On the anniversary of Roe v. Wade, I was reminded of a post that I wrote a few years back.
Several weeks ago I received a number of angry emails in response to an enewsletter that referenced the Susan G. Komen Foundation’s decision to de-fund Planned Parenthood.
Following is my response:
Thank you for your heartfelt email regarding my support of Planned Parenthood. Those who disagreed with me thought that I should not view my opinion. Frankly, when it comes to Komen, I’ve always carried a strong instinctual distrust of their ulterior motives, particularly after they partnered with KFC in the “Buckets for the Cure” program.
Throughout the years they have been neither mission-focused or donor-focused.
And, while the Komen controversy supposedly had nothing whatsoever to do with abortion, it is clear that it did.
And abortion is yet another issue that keeps us stuck in this country.
I am not pro-abortion. No one is. I am pro-choice and that stance was formed in my early 20′s when I was blessed to become good friends with a woman, then 42, who had nearly died from an illegal abortion years earlier.
She told me her story one night over dinner and wine. She spoke of being only 20 and pregnant with her fifth child with a husband who was an abusive alcoholic. She’d married at 16. She spoke of seeing no way out and how, hours after the procedure was performed in a tiny room above a theatre in downtown Detroit, she had begun to hemorrhage. She spoke of how she later left her husband and raised her four children alone. She spoke of her pride in her children, all four college graduates, every one of them uniquely successful in their own right.
To meet her you never would have guessed her story. She was a soft-spoken woman of impeccable grace, dignity and elegance. I knew her to be one of the kindest, gentlest, bravest women I have ever had the pleasure of knowing. Over the years we lost touch but hardly a week goes by when I don’t remember her with gratitude.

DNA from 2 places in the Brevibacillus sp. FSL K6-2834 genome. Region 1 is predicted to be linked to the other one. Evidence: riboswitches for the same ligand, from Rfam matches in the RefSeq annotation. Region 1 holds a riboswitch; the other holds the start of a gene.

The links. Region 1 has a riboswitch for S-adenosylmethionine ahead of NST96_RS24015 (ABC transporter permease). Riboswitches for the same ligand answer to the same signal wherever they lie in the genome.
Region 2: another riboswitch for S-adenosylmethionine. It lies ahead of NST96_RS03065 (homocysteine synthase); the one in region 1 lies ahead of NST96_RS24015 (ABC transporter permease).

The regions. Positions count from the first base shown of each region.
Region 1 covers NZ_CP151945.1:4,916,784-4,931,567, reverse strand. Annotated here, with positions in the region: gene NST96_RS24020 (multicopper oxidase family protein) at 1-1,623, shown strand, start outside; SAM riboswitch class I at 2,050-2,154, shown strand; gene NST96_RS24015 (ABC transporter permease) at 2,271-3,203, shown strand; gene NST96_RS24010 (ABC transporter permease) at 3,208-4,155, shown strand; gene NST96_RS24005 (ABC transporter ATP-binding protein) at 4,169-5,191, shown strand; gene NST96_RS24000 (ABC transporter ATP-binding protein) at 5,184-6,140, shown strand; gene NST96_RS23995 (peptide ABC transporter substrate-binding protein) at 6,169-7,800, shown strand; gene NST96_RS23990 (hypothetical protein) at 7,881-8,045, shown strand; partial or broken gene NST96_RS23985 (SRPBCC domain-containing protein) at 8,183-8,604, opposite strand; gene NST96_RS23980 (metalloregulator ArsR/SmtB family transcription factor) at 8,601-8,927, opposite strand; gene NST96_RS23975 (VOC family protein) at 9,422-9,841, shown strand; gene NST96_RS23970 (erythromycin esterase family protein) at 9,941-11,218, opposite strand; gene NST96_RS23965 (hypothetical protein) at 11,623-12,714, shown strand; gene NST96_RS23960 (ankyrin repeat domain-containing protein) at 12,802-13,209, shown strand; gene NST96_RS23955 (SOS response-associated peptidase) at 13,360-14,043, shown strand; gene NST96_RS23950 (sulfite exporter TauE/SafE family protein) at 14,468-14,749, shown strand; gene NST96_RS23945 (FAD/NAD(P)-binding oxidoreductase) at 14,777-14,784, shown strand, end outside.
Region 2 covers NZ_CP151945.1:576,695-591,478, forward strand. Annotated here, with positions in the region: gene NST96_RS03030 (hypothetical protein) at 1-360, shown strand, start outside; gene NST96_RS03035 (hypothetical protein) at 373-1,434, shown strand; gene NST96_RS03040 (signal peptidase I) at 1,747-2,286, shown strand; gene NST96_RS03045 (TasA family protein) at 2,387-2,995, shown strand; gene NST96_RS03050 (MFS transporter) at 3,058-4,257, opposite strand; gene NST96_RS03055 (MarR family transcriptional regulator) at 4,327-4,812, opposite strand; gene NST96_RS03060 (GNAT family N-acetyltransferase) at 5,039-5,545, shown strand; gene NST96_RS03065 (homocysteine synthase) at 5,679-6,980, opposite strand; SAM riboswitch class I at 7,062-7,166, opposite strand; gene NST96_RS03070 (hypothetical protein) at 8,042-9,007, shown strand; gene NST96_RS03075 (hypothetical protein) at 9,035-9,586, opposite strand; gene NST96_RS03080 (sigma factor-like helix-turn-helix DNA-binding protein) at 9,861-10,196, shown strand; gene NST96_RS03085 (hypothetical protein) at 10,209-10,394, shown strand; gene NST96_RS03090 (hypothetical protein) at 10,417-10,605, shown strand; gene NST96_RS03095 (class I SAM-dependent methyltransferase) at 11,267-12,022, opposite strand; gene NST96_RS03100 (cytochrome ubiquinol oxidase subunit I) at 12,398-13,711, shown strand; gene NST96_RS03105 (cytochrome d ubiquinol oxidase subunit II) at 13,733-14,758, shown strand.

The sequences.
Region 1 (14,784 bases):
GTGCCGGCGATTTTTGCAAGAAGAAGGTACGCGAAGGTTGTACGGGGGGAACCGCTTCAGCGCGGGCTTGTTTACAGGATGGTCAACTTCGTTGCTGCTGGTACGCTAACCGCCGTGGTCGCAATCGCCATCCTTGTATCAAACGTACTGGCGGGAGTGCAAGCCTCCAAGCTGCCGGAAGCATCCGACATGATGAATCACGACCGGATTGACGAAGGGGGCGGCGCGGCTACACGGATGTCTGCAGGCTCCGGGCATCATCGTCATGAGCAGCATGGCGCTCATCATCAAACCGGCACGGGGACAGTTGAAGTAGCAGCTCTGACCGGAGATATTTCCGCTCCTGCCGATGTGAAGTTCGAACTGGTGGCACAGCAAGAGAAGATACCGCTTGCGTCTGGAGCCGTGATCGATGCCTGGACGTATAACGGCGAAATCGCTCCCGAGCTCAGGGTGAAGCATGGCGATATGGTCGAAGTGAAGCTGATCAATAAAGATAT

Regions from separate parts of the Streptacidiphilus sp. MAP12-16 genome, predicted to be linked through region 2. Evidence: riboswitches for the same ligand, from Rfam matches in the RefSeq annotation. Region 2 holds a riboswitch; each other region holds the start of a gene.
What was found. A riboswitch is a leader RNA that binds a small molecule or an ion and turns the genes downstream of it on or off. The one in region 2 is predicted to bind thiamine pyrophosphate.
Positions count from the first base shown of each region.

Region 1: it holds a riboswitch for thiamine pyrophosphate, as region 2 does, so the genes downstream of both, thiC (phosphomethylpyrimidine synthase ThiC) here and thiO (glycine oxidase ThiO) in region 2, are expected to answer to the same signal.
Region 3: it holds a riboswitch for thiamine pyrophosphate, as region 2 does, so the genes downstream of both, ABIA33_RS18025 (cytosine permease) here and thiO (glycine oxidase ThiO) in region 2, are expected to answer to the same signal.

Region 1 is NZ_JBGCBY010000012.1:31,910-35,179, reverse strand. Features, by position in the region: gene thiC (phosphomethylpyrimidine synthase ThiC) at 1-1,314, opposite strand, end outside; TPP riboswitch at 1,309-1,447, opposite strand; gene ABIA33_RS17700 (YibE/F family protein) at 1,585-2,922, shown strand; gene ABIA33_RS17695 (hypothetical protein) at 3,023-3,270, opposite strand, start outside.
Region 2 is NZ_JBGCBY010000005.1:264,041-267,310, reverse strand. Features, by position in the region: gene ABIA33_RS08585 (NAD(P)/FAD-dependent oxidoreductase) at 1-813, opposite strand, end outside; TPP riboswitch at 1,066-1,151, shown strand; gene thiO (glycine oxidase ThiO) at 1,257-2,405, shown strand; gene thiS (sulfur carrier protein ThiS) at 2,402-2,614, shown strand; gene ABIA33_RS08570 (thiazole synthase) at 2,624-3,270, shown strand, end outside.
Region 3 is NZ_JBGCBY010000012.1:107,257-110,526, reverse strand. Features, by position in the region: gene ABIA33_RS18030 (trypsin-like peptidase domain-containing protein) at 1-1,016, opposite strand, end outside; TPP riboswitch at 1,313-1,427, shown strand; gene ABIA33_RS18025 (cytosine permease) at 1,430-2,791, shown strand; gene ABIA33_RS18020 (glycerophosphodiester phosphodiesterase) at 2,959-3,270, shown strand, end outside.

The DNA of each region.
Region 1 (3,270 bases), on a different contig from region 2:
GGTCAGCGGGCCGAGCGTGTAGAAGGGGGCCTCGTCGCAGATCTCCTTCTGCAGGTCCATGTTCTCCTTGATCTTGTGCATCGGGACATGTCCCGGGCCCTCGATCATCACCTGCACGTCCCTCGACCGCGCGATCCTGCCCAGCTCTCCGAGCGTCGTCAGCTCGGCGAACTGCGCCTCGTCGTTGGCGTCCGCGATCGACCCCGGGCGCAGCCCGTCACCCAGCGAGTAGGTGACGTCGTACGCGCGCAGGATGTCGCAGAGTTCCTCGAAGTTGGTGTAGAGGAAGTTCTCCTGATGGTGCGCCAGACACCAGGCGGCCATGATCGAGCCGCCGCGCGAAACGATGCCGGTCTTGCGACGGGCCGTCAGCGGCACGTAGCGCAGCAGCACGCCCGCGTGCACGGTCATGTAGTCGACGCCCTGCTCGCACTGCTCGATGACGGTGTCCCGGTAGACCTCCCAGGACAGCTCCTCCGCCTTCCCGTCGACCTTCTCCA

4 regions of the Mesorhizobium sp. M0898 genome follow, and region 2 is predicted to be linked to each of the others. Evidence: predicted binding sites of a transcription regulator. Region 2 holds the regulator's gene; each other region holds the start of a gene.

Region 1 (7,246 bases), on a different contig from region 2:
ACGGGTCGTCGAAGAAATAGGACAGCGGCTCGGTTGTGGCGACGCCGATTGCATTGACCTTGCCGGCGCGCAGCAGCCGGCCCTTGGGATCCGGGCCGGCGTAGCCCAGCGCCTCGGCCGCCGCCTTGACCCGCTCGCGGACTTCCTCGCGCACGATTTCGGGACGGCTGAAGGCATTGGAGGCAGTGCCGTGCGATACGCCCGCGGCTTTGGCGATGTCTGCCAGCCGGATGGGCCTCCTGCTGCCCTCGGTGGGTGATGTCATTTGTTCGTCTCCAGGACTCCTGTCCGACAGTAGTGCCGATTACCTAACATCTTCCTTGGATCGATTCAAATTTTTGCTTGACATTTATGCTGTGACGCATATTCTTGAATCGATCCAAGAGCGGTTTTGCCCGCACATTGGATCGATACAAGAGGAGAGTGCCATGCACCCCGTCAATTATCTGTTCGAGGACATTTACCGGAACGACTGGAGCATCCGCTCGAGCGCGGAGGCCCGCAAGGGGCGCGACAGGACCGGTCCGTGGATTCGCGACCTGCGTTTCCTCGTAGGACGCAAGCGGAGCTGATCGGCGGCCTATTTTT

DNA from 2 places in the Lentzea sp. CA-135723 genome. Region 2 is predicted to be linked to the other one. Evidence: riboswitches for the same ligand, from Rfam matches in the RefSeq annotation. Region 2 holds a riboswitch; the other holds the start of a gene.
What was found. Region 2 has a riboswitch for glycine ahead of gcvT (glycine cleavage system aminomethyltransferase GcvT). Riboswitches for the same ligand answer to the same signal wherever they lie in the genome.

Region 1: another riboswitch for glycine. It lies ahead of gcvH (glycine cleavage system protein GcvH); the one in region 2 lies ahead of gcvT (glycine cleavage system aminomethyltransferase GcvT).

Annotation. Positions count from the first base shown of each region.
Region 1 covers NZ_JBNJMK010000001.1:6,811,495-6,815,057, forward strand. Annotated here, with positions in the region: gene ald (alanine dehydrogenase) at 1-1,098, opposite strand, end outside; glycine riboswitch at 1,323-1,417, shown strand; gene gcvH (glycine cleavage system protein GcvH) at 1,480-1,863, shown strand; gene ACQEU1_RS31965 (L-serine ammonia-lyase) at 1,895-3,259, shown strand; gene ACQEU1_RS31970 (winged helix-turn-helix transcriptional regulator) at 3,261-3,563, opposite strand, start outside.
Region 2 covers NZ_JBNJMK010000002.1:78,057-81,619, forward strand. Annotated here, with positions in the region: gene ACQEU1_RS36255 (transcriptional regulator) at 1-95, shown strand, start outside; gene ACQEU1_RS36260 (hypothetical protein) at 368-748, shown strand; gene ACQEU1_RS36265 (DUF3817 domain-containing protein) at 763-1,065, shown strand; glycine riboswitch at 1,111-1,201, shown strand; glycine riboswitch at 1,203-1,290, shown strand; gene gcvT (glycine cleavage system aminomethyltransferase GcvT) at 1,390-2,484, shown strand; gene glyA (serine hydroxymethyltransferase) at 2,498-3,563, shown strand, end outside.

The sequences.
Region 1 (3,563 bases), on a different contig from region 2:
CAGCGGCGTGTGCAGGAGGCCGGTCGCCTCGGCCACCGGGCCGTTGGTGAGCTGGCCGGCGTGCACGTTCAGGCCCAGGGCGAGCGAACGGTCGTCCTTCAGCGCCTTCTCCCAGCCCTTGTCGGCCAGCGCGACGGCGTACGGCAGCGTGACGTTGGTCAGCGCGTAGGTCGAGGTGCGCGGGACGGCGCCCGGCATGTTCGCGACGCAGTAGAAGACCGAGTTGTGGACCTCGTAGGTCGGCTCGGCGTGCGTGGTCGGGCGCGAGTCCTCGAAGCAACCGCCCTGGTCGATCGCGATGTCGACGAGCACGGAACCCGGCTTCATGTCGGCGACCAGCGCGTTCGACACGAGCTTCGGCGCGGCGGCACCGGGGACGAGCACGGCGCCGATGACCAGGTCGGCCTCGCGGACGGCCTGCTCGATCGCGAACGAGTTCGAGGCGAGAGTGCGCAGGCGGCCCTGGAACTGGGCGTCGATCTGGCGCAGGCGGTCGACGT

It was because of her that I began my lifelong love of running.
For all of our talk about “life,” the issue of a woman’s right to choose has always struck me as being about about money and control. For haven’t abortions been going on since the beginning of time? Indeed, there are many never discussed illegal abortions in the pasts of more than one United States President. Even a Republican. Or two or three.
And haven’t the wealthy always had access to a safe medical procedure, even prior to Roe v Wade?
If the real issue was “life,” wouldn’t we be ensuring that the safety net was there for our seniors, for those with disabilities and others in need?
Wouldn’t we would be supporting programs like Head Start and food stamps, and adequately funding public education?
Wouldn’t we as a nation be ensuring that all have access to quality health care?
Wouldn’t we as a nation oppose the death penalty with every fiber of our being?
And lastly wouldn’t we stop dreaming up senseless wars that do nothing but line the coffers of a select few, and sending our best and brightest off to die?
My regular readers know that my daughter may well be one of them.
To show respect for all, regardless of their race, religion, sexual orientation or gender, and to allow people to live with dignity is what it truly means to be ‘pro-life’.
Being both “pro-life” and pro-choice means recognizing the inherent value and potential in every living human being. In recognizing the people make mistakes, that contraception doesn’t always work, that the decision to have an abortion is not one that comes lightly, ever, but that people make mistakes and accidents do happen.
Thank you for writing.